The study’s main outcome of interest was medication adherence during and after pregnancy. Questions regarding medication adherence during and after pregnancy were developed from Simoni et al.’s (2006) recommendations for best practices of ART adherence self-reported measures[13] and the 2010 Malawi Demographic and Health Survey (DHS) PMTCT questions.[14] At the time of the study, Zambia was following WHO Option A (Table 1). Under this programmatic option, pregnant or breastfeeding women who were eligible for lifelong treatment (i.e., had a CD4 count below 350) received a lifelong fixed-dose combination of either: zidovudine+ lamivudine+Nevirapine (AZT+3TC+NVP); Tenofovir+ Lamivudine/Emtricitabine+Nevirapine (TDF+[3TC or FTC]+NVP); zidovudine+ Lamivudine+Efavirenz (AZT+3TC+EFV); or, Tenofovir+Lamivudine/Emtricitabine+Efavirenz (TDF+[3TC or FTC]+EFV).[1] HIV-exposed infants born to women taking lifelong triple ART received six weeks of infant Nevirapine (NVP) prophylaxis.

Table 1 WHO options for PMTCT programs at the time of the study in 2014
Option Woman receives Infant receives
Treatment (for CD4 count<350 cells/mm) Prophylaxis (for CD4 count>350 cells/mm)
A* Triple ARVs starting as soon as diagnosed, continued for life Antepartum: AZT1 starting as early as 14 weeks gestation
Intrapartum: At onset of labor, single dose NVP and first dose of AZT/3TC2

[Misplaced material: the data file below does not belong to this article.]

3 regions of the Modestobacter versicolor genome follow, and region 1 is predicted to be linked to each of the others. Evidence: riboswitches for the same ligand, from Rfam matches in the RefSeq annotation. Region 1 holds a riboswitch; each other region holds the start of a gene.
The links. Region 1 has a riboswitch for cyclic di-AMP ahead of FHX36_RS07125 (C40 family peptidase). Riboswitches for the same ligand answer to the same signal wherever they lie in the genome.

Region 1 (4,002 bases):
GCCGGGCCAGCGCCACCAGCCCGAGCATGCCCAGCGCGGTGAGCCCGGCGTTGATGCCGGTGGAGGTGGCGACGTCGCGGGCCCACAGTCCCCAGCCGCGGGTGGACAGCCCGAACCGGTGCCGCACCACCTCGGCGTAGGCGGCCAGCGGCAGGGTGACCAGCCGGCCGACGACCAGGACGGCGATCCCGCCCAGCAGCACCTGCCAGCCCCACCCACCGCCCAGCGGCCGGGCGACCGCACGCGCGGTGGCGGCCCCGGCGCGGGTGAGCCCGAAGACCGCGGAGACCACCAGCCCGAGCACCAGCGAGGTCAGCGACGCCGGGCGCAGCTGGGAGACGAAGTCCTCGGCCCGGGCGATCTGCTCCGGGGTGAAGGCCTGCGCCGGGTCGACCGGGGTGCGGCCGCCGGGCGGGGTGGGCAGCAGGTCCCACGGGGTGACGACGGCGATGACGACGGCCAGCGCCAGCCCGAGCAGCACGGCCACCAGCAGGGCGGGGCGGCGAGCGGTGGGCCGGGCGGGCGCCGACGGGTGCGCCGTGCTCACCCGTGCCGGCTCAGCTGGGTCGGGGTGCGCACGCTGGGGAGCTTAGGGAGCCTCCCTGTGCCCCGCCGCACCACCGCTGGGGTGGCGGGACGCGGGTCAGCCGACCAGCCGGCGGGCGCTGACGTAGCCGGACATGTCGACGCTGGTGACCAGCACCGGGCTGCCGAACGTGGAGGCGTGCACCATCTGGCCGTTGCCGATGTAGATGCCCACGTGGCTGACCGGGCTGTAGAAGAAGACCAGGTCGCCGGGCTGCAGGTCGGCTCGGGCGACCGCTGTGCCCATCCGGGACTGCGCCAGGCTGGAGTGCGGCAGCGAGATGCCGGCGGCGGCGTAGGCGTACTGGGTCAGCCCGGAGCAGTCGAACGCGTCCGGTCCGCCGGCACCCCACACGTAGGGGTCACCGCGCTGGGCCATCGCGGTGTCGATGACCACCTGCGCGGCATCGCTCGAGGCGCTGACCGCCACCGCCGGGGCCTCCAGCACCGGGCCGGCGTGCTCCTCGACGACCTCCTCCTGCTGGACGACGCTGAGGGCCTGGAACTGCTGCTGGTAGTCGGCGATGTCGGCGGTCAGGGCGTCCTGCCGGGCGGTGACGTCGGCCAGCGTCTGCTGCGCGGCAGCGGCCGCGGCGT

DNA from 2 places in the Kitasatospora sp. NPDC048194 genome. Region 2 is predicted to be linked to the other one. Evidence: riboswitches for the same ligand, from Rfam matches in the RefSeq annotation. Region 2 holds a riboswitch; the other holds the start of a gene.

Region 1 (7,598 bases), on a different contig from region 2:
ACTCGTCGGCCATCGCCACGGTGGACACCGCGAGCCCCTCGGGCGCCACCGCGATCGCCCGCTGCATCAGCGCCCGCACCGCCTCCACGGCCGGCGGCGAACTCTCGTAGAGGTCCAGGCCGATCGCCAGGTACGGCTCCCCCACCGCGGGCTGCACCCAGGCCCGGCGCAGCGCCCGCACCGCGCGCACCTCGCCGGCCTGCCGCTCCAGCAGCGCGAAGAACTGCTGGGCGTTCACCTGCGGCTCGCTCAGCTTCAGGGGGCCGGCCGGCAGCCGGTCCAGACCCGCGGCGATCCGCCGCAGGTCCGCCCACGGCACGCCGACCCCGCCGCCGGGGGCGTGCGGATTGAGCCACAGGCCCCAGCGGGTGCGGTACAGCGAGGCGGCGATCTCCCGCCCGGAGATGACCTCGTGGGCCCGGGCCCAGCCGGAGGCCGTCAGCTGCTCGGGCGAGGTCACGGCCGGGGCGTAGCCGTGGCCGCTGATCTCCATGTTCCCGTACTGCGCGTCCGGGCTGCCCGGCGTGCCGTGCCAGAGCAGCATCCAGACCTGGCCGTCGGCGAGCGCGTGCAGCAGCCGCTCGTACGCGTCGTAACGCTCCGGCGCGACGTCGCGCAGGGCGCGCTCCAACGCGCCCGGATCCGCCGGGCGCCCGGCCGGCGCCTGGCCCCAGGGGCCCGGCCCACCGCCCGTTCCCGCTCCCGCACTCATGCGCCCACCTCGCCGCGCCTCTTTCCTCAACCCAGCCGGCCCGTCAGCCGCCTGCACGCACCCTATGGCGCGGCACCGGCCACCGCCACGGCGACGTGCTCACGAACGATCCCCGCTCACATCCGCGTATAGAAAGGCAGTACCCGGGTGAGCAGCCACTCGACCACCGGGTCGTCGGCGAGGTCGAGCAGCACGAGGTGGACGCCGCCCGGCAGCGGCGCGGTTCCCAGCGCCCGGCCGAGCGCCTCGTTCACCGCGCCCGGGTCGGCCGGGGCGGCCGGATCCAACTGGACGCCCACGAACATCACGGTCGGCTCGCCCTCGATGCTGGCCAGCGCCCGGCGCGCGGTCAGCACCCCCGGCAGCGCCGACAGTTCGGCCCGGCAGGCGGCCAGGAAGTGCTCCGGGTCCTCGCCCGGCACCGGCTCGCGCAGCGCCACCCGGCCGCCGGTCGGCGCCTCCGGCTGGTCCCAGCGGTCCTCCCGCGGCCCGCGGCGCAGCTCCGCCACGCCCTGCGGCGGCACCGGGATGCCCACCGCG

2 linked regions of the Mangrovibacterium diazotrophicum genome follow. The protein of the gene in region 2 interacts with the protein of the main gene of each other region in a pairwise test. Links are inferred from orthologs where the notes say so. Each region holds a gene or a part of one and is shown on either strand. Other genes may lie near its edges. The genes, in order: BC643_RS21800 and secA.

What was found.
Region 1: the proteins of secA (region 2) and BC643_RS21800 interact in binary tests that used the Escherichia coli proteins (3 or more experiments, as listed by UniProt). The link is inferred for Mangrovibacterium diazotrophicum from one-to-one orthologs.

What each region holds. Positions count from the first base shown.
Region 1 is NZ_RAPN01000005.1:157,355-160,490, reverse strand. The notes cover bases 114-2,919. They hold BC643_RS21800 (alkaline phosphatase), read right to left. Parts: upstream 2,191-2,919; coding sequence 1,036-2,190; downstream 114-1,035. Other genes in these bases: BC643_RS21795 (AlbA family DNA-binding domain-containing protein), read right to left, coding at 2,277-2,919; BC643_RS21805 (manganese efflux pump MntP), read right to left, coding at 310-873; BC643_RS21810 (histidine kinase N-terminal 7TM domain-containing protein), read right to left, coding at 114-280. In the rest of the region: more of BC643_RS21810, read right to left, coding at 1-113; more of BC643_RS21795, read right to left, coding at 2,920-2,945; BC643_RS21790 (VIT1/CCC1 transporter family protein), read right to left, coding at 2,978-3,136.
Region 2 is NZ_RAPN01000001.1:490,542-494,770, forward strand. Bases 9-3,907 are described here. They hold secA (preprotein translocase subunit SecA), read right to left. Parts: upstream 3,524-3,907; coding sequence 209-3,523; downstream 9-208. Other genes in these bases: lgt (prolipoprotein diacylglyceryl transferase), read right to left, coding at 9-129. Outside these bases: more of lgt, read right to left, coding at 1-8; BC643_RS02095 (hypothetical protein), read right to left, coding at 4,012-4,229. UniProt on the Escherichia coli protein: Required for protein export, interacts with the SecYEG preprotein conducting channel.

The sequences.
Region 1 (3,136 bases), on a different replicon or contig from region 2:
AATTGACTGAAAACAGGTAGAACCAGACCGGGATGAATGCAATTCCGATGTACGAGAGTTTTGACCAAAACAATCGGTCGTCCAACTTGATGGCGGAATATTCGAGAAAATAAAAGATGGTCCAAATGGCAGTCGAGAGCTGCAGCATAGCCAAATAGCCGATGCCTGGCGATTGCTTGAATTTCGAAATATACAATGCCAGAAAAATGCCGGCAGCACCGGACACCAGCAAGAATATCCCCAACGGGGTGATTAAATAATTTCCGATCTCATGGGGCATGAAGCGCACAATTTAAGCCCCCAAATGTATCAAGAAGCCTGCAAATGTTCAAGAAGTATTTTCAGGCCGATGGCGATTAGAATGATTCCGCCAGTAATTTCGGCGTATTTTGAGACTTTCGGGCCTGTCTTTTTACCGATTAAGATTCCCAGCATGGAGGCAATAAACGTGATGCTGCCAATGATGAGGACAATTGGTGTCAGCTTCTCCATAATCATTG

Postpartum: Daily AZT/3TC through 7 days postpartum
Daily NVP from birth until 1 week after cessation of all breastfeeding; or, if not breastfeeding or if mother is on treatment, through age 4-6 weeks
Same initial ARVs for both:
B Triple ARVs starting as soon as diagnosed, continued for life Triple ARVs starting as early as 14 weeks gestation and continued intrapartum and through childbirth if not breastfeeding or one week after cessation of all breastfeeding Daily NVP or AZT from birth through 4-6 weeks regardless of infant feeding method
Same treatment and prophylaxis:
B+ Regardless of CD4 count, triple ARVs starting as soon as diagnosed, continued for life Daily NVP or AZT from birth through 4-6 weeks regardless of infant feeding method

1AZT=zidovudine,

AZT/3TC=zidovudine/lamivudine, Source: WHO, 2012 Programmatic Update: Use of antiretroviral drugs for treating pregnant women and preventing HIV infection in infants